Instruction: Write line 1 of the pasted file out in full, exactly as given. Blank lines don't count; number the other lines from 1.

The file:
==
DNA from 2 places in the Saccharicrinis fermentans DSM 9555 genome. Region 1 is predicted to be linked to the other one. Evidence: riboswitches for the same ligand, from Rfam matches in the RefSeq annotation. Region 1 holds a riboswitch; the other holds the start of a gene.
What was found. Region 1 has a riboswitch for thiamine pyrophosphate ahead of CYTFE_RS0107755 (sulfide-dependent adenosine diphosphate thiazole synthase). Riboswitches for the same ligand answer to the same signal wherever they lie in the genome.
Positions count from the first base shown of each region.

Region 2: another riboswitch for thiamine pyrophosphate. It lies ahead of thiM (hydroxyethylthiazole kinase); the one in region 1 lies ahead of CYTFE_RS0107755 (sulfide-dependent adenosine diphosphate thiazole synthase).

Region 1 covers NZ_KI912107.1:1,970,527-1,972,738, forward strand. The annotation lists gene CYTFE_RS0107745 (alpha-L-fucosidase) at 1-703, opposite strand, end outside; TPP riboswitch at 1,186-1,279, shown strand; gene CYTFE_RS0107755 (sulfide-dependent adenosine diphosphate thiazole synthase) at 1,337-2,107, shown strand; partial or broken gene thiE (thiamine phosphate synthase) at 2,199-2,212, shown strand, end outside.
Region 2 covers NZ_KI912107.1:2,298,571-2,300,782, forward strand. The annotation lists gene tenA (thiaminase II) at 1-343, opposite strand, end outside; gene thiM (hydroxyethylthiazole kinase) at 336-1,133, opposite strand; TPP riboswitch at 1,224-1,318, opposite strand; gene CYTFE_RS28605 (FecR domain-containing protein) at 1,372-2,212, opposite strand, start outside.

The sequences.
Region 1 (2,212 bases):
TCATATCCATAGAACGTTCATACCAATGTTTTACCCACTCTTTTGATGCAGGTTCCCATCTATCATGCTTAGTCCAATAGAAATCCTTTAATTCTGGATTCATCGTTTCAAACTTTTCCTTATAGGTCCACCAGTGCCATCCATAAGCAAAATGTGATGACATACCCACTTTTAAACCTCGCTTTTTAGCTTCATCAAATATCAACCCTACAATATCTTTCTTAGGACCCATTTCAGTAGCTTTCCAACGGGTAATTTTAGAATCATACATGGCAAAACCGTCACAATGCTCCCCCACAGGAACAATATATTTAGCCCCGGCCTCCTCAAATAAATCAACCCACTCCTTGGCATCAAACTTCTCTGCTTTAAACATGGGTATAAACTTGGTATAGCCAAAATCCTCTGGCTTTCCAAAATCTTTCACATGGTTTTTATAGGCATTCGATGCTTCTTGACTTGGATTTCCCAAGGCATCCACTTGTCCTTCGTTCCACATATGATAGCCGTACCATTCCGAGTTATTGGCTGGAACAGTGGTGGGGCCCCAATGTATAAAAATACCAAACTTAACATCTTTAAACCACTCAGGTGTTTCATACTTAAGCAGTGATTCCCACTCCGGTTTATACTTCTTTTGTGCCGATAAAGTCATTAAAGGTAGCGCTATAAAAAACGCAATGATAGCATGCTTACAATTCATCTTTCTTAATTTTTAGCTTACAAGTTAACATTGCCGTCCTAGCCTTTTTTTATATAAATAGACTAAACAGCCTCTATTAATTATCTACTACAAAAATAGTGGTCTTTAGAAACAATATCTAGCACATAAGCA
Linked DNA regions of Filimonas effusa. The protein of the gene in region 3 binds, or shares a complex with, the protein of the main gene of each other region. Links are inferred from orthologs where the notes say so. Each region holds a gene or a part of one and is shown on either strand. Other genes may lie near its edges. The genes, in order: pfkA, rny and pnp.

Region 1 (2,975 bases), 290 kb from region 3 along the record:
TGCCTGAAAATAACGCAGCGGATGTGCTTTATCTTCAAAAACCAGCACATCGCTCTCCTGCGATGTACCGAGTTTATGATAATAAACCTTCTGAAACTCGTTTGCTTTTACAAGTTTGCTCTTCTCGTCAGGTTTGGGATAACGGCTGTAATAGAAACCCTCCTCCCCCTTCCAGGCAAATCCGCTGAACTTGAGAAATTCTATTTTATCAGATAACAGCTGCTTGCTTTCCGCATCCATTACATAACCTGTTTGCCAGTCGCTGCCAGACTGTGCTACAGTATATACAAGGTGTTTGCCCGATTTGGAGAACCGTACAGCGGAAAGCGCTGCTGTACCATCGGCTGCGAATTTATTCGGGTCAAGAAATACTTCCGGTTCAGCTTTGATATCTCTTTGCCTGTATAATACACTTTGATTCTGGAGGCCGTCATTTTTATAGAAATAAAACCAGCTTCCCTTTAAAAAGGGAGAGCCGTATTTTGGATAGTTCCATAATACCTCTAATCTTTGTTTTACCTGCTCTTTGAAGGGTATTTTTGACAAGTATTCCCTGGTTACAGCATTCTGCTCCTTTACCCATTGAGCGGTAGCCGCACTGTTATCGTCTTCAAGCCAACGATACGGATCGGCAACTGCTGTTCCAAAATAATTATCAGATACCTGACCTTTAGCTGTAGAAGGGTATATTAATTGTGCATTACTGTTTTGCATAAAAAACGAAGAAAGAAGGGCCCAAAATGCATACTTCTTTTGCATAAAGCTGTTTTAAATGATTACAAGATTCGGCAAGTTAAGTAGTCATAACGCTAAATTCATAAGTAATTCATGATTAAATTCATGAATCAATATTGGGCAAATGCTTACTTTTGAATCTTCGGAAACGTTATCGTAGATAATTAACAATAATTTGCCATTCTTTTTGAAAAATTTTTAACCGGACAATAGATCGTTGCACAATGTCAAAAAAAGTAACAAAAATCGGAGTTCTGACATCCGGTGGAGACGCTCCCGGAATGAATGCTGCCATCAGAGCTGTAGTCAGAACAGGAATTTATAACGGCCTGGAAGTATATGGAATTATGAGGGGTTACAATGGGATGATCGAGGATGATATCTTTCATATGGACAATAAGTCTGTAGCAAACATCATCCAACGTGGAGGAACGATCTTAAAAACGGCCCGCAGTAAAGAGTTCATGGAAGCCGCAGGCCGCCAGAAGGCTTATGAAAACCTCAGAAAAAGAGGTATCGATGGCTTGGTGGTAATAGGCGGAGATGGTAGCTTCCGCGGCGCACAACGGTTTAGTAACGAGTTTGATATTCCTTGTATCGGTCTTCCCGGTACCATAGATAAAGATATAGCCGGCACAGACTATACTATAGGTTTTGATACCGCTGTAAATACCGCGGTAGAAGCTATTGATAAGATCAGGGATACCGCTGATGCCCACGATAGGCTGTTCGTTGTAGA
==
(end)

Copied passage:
DNA from 2 places in the Saccharicrinis fermentans DSM 9555 genome. Region 1 is predicted to be linked to the other one. Evidence: riboswitches for the same ligand, from Rfam matches in the RefSeq annotation. Region 1 holds a riboswitch; the other holds the start of a gene.